Russian 'Jurassic park' under development

Thirty Canadian bison are being donated to Russia for Pleistocene Park, an ice age reserve under development that will feature the area's extinct species.

The herd from Alberta's Elk Island National park will be flown next month from western Canada to Yakutia, a far-eastern Russia republic, some 5,000 years after bison became extinct in that region, The Times of London reported Thursday.

The bison will be released into the 194,000-acre Lenskiye Stolby Nature Park, becoming the latest additions to the project. So far, several hundred wild horses have been introduced into the park, along with musk oxen.

But the star attraction may be the woolly mammoth -- a genus of elephant that became extinct on Earth about 13,000 years ago.

Japanese scientists hope to clone one of the extinct animals by harvesting DNA from the frozen legs or sperm of a mammoth found by a hunter in Yakutia in 1994. If they are successful they will impregnate an Indian elephant and then repeat the process with the next two generations, The Times reported.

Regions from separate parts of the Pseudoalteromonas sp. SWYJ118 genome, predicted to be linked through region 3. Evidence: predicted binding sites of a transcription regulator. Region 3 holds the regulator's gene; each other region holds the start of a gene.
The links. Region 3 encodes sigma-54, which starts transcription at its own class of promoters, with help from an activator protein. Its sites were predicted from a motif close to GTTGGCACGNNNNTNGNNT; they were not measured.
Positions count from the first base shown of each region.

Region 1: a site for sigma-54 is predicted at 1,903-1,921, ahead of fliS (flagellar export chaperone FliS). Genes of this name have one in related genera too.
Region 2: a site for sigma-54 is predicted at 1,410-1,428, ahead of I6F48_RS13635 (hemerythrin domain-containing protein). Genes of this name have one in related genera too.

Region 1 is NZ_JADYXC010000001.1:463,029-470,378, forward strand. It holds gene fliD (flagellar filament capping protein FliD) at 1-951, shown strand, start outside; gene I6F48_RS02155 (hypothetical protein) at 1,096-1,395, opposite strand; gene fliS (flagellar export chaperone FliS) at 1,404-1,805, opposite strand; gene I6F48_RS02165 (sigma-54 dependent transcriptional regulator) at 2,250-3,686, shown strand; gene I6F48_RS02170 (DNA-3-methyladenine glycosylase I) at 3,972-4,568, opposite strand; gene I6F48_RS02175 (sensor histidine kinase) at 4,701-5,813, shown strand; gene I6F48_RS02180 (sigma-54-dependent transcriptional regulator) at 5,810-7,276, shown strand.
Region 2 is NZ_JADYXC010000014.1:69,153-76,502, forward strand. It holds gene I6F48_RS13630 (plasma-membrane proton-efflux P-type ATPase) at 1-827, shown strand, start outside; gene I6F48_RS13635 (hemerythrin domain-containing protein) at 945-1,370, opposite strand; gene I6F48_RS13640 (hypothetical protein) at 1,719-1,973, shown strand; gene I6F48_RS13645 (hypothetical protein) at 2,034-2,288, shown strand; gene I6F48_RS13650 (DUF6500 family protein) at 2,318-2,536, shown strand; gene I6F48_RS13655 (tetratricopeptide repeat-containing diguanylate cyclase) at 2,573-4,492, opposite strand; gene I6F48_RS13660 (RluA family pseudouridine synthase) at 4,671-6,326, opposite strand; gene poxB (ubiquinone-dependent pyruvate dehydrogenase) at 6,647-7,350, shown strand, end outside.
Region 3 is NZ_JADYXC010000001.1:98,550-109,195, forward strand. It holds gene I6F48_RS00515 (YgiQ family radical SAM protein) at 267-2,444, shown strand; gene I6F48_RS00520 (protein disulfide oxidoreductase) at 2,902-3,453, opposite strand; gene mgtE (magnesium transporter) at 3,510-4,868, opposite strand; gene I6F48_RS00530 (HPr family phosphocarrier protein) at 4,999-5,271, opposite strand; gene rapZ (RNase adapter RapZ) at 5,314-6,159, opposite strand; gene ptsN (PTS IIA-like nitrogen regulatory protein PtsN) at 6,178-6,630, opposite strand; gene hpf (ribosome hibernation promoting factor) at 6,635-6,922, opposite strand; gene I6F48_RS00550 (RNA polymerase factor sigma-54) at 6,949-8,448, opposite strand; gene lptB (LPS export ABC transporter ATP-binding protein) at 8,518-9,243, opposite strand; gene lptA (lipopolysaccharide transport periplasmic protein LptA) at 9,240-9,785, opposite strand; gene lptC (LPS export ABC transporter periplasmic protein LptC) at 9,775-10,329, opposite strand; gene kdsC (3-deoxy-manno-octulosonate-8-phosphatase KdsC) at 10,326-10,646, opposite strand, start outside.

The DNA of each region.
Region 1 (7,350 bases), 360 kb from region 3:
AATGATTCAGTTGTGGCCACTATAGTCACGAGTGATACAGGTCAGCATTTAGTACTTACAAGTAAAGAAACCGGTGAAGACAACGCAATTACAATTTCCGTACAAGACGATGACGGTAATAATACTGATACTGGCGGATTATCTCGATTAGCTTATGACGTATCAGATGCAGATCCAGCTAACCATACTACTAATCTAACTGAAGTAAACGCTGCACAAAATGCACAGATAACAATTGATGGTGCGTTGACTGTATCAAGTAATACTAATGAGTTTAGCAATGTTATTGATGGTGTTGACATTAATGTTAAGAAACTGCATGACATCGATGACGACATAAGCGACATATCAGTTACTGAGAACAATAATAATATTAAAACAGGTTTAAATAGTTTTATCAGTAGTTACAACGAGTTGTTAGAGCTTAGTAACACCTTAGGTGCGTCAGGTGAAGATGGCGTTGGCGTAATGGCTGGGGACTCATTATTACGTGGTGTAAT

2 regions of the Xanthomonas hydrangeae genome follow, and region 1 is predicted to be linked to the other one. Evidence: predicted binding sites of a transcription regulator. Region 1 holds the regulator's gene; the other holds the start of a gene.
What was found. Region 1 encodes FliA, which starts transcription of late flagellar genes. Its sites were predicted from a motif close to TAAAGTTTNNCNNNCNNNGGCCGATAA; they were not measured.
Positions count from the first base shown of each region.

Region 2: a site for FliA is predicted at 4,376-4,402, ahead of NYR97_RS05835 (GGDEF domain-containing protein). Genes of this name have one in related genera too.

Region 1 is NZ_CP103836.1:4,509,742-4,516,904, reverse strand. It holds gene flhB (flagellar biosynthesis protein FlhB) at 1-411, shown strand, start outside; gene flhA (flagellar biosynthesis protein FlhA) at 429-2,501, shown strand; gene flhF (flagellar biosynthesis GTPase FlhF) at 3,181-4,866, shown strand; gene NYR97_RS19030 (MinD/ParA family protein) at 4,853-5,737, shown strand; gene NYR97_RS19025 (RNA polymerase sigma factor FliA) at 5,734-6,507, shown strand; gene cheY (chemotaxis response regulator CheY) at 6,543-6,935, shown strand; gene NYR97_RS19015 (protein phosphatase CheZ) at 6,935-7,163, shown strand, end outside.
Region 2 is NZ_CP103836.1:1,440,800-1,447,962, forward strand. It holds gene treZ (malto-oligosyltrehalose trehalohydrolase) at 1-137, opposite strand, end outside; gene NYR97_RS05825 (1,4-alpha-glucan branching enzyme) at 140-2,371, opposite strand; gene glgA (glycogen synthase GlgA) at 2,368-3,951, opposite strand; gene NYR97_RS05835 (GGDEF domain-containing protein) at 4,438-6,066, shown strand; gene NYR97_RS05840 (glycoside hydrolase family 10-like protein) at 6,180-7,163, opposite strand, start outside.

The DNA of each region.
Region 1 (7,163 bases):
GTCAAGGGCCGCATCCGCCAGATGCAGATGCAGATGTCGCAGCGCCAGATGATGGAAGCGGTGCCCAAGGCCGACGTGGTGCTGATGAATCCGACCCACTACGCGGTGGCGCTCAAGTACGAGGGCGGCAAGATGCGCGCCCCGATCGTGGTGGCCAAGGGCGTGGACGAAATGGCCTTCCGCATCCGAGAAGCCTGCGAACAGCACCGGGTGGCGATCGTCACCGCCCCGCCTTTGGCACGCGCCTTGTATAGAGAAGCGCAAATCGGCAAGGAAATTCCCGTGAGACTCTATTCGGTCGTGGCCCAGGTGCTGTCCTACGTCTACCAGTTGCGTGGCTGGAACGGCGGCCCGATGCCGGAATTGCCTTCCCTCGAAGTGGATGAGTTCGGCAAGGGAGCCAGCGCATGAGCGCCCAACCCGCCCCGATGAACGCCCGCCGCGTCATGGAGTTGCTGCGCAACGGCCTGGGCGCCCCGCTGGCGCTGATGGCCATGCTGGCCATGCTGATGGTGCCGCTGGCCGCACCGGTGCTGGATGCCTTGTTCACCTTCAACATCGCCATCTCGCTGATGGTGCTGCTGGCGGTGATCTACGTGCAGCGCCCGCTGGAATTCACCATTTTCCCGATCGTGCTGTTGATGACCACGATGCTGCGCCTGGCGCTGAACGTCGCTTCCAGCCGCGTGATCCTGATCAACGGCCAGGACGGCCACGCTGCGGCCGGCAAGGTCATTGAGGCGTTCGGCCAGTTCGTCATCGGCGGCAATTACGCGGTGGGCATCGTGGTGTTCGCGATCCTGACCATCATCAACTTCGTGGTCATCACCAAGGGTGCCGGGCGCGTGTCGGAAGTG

The goal is to produce an 88 percent pure woolly mammoth within 50 years.

Copyright 2006 by United Press International


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Citation: Russian 'Jurassic park' under development (2006, March 30) retrieved 20 June 2019 from https://phys.org/news/2006-03-russian-jurassic.html
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